The human aspects of conflict

The human aspects of conflict

The human aspects of conflict

The negotiator or mediator must consider the relational aspects of the parties. 

It is not uncommon for tensions between people to paralyse the life of a company. Decision-making bodies grind to a halt and important decisions are not taken. In this context, too many negotiations focus on factual elements. However, those who feel hurt, depressed, worried or frustrated are not well placed to reach an agreement. 

When emotions run high, everyone analyses the situation from their own perspective. Perception is confused with reality. We confuse the problem with the relationship. In the absence of dialogue, misunderstandings reinforce mistrust and provoke overreactions, creating a vicious cycle. Misunderstood attitudes lead to excessive judgements and demonisation of the other person. Rational problem-solving becomes impossible. 

Any negotiation, even in a professional context, must therefore take into account the human element. The negotiator must simultaneously manage two dimensions: the exchange of factual information and rational elements. 

Work on three fronts: 

-Communication. Despite the clouded relationship, it is important to find ways to express what is being experienced and create a framework based on respect and listening. This exchange is an essential step in de-escalating the conflict. 

-Emotions. Emotions can only be released if they are acknowledged. You have to dare to talk about everyone’s emotions, not only the other person’s but also your own. Why am I angry? How can I express this without hurting the other person’s feelings? And what is the other party really going through? 

-Perception. Conflict is not in objective reality, but in people’s minds. It is the way reality is perceived that feeds the conflict. We need to clear misunderstandings and bring the dispute back into proportion. 

Conflict management therefore presupposes that the parties can express themselves and listen to each other. If emotions run too high, a strict framework, rules of good behaviour and the presence of a neutral, trained third party can make things easier. 

Mediation aims to create such a framework. The involvement of the mediator, whose aim is to help the parties reach an agreement, is often decisive.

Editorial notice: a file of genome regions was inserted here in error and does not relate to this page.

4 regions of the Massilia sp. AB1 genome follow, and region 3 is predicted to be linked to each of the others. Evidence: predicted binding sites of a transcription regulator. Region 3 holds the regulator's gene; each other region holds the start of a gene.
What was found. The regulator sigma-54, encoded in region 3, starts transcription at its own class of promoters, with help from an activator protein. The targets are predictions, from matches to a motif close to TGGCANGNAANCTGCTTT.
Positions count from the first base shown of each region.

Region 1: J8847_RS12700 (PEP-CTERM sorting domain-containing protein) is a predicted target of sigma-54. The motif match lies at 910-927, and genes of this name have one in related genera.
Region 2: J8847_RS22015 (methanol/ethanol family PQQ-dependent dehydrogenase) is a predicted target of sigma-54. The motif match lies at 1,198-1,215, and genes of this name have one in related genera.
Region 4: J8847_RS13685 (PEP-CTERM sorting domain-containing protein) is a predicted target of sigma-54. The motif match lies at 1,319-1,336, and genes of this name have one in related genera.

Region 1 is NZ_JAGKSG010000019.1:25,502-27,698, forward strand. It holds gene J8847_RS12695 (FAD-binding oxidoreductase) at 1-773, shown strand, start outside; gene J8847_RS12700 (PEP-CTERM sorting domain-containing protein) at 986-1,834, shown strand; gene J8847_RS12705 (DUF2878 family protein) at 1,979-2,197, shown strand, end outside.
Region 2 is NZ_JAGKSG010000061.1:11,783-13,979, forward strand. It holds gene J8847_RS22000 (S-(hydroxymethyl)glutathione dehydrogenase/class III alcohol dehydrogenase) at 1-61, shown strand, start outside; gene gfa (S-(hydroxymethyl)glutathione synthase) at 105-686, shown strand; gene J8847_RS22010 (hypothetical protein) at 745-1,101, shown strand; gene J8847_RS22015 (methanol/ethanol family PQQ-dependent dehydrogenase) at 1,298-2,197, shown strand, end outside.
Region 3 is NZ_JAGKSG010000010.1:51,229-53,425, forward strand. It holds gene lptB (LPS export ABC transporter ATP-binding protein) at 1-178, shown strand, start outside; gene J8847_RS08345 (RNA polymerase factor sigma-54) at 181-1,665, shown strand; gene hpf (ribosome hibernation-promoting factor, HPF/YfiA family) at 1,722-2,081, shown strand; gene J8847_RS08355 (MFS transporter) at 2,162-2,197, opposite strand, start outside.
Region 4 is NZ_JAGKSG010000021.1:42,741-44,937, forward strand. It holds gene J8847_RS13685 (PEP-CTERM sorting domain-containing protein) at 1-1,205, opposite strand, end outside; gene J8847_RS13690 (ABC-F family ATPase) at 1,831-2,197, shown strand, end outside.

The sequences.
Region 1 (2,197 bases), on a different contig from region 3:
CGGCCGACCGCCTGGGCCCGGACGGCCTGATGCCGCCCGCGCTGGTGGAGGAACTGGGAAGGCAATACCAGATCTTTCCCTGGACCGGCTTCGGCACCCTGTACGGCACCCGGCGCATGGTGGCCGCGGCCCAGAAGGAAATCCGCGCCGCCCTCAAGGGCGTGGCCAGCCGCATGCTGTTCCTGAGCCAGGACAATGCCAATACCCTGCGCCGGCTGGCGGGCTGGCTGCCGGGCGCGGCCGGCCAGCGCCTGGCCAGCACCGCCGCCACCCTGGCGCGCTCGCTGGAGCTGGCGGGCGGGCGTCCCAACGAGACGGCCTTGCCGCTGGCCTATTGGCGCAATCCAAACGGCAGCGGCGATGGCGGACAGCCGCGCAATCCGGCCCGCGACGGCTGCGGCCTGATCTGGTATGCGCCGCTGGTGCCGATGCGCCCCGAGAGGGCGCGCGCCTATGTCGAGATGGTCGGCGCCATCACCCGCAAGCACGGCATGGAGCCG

Some tips : 

Some practical tips to make a negotiation meeting in a tense climate successful: 

– Allow the other party to « vent » its emotions; 

Avoid reacting too quickly and maintain self-control; 

Listen carefully, really try to understand what the other party wants to say, ask questions and reformulate; 

Try to understand the needs behind the emotions: safety, independence, respect, recognition, belonging to a group. 

Acknowledging the needs and values that evoke emotions helps to re-establish positive dynamics. 

When talking about your emotions, speak for yourself, not for the other person. It is more effective to say « I feel betrayed» than « you have broken your word When it comes to factual elements, get straight to the point, speak to make yourself understood, not to teach a lesson, and always keep the purpose of the negotiation in mind. 

To reduce tension, remember to make a symbolic and unexpected. A handshake or a small surprise can help ease the pressure. Focus on the problem, not the person. Try to move from face-to-face to side-by-side. Invite the other person to face the problem together. Show empathy. Try to understand what the other person is going through. Imagine you are in the other person’s shoes and tell them you understand their feelings. 

Finally, offering an apology, as long as it is sincere and well accepted, can turn the relationship from a stalemate to a path of reconciliation.  

Recognising emotions 

Since companies are made up of people, emotions are as present as in other aspects of life. So they need to be recognised and managed. But prevention is always better than cure. Maintaining good relationships with your employees, colleagues and business associates remains the best way to prevent the inevitable trouble spots from escalating! 

(1) This article was inspired by the work of Roger Fisher & William Ury, professors at Harvard University and founders of integrative negotiation. 

Article written by Mr Tanguy Della Faille
Certified mediator 

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